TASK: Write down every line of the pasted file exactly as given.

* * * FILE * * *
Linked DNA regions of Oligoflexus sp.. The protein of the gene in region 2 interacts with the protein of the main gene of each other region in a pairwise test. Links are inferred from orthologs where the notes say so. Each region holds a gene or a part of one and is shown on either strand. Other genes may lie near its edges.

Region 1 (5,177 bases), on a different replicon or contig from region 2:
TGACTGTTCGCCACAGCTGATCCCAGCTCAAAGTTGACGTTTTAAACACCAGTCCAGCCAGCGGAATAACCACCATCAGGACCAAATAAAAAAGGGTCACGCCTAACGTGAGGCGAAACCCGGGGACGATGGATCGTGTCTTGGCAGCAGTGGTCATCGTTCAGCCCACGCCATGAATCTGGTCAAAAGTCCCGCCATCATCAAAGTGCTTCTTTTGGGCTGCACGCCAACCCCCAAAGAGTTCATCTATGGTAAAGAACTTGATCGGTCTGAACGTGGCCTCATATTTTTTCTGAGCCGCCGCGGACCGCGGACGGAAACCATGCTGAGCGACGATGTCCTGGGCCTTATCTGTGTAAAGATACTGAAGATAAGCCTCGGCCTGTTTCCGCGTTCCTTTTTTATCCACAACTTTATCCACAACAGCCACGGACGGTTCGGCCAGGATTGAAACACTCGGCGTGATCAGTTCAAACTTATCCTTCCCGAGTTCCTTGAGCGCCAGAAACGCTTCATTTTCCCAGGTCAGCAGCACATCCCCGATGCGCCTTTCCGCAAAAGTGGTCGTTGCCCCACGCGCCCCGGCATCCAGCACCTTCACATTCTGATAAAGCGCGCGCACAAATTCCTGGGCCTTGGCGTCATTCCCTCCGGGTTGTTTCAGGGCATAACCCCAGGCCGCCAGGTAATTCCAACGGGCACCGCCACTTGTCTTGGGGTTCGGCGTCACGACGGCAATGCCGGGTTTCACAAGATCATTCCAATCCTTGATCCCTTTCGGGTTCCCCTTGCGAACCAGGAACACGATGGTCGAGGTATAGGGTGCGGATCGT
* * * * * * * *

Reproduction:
Linked DNA regions of Oligoflexus sp.. The protein of the gene in region 2 interacts with the protein of the main gene of each other region in a pairwise test. Links are inferred from orthologs where the notes say so. Each region holds a gene or a part of one and is shown on either strand. Other genes may lie near its edges.

Region 1 (5,177 bases), on a different replicon or contig from region 2:
TGACTGTTCGCCACAGCTGATCCCAGCTCAAAGTTGACGTTTTAAACACCAGTCCAGCCAGCGGAATAACCACCATCAGGACCAAATAAAAAAGGGTCACGCCTAACGTGAGGCGAAACCCGGGGACGATGGATCGTGTCTTGGCAGCAGTGGTCATCGTTCAGCCCACGCCATGAATCTGGTCAAAAGTCCCGCCATCATCAAAGTGCTTCTTTTGGGCTGCACGCCAACCCCCAAAGAGTTCATCTATGGTAAAGAACTTGATCGGTCTGAACGTGGCCTCATATTTTTTCTGAGCCGCCGCGGACCGCGGACGGAAACCATGCTGAGCGACGATGTCCTGGGCCTTATCTGTGTAAAGATACTGAAGATAAGCCTCGGCCTGTTTCCGCGTTCCTTTTTTATCCACAACTTTATCCACAACAGCCACGGACGGTTCGGCCAGGATTGAAACACTCGGCGTGATCAGTTCAAACTTATCCTTCCCGAGTTCCTTGAGCGCCAGAAACGCTTCATTTTCCCAGGTCAGCAGCACATCCCCGATGCGCCTTTCCGCAAAAGTGGTCGTTGCCCCACGCGCCCCGGCATCCAGCACCTTCACATTCTGATAAAGCGCGCGCACAAATTCCTGGGCCTTGGCGTCATTCCCTCCGGGTTGTTTCAGGGCATAACCCCAGGCCGCCAGGTAATTCCAACGGGCACCGCCACTTGTCTTGGGGTTCGGCGTCACGACGGCAATGCCGGGTTTCACAAGATCATTCCAATCCTTGATCCCTTTCGGGTTCCCCTTGCGAACCAGGAACACGATGGTCGAGGTATAGGGTGCGGATCGT